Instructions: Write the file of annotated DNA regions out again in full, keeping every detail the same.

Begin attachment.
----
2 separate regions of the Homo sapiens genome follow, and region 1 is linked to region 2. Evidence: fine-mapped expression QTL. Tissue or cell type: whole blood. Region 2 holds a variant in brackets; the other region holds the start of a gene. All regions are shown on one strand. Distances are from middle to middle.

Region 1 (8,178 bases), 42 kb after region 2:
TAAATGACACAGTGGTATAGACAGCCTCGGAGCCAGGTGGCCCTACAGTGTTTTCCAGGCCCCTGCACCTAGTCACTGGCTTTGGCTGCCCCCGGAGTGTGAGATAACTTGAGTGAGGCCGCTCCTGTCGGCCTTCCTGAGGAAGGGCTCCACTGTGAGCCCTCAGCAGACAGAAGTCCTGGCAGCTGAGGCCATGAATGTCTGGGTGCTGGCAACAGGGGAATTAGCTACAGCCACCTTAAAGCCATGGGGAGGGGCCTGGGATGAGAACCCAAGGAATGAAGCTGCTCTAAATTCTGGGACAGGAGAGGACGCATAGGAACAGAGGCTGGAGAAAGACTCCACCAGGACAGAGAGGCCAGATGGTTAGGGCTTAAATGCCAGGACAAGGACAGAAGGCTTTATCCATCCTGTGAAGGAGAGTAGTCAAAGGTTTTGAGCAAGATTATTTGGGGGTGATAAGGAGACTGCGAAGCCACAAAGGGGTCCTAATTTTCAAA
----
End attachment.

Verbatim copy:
2 separate regions of the Homo sapiens genome follow, and region 1 is linked to region 2. Evidence: fine-mapped expression QTL. Tissue or cell type: whole blood. Region 2 holds a variant in brackets; the other region holds the start of a gene. All regions are shown on one strand. Distances are from middle to middle.

Region 1 (8,178 bases), 42 kb after region 2:
TAAATGACACAGTGGTATAGACAGCCTCGGAGCCAGGTGGCCCTACAGTGTTTTCCAGGCCCCTGCACCTAGTCACTGGCTTTGGCTGCCCCCGGAGTGTGAGATAACTTGAGTGAGGCCGCTCCTGTCGGCCTTCCTGAGGAAGGGCTCCACTGTGAGCCCTCAGCAGACAGAAGTCCTGGCAGCTGAGGCCATGAATGTCTGGGTGCTGGCAACAGGGGAATTAGCTACAGCCACCTTAAAGCCATGGGGAGGGGCCTGGGATGAGAACCCAAGGAATGAAGCTGCTCTAAATTCTGGGACAGGAGAGGACGCATAGGAACAGAGGCTGGAGAAAGACTCCACCAGGACAGAGAGGCCAGATGGTTAGGGCTTAAATGCCAGGACAAGGACAGAAGGCTTTATCCATCCTGTGAAGGAGAGTAGTCAAAGGTTTTGAGCAAGATTATTTGGGGGTGATAAGGAGACTGCGAAGCCACAAAGGGGTCCTAATTTTCAAA